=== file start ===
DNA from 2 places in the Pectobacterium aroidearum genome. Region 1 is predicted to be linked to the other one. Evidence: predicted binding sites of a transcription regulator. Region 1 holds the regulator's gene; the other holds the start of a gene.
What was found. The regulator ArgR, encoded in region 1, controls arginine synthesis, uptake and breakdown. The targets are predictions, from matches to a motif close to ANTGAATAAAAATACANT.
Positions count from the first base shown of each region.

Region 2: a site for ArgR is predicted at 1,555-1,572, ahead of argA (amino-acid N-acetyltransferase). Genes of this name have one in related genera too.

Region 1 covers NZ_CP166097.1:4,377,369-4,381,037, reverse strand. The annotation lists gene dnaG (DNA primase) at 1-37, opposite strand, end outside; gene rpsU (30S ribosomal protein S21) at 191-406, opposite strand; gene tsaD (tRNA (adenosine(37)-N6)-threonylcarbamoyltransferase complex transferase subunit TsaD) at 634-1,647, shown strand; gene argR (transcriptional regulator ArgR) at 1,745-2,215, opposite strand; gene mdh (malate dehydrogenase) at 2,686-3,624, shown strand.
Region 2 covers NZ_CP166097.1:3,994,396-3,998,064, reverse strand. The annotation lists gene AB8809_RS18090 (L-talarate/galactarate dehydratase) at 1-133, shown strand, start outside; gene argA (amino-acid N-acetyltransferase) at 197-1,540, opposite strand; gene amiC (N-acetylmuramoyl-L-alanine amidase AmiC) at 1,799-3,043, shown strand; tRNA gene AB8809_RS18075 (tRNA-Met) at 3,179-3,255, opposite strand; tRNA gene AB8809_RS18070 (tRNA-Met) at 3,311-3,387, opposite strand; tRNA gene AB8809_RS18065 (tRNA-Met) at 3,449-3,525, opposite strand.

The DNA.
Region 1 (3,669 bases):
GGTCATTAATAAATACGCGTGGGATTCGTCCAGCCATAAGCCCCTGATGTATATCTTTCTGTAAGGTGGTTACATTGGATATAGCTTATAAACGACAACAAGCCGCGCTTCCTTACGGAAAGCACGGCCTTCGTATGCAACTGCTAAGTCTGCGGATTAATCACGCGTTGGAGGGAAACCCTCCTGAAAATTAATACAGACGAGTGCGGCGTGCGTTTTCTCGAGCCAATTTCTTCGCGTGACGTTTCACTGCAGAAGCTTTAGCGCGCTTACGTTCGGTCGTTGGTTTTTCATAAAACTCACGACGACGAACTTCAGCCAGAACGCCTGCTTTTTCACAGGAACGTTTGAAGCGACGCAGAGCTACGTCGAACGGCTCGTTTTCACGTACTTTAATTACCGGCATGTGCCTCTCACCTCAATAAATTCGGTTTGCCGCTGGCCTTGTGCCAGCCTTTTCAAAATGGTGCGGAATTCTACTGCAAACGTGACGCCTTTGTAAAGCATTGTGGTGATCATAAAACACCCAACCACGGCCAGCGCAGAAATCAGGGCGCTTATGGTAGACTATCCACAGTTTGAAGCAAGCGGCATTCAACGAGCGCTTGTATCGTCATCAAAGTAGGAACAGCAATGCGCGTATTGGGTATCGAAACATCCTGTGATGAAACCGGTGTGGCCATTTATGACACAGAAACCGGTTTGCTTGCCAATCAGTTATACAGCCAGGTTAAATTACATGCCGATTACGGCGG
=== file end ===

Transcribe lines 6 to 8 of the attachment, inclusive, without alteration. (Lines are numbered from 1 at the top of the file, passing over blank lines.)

Region 2 covers NZ_CP166097.1:3,994,396-3,998,064, reverse strand. The annotation lists gene AB8809_RS18090 (L-talarate/galactarate dehydratase) at 1-133, shown strand, start outside; gene argA (amino-acid N-acetyltransferase) at 197-1,540, opposite strand; gene amiC (N-acetylmuramoyl-L-alanine amidase AmiC) at 1,799-3,043, shown strand; tRNA gene AB8809_RS18075 (tRNA-Met) at 3,179-3,255, opposite strand; tRNA gene AB8809_RS18070 (tRNA-Met) at 3,311-3,387, opposite strand; tRNA gene AB8809_RS18065 (tRNA-Met) at 3,449-3,525, opposite strand.

The DNA.
Region 1 (3,669 bases):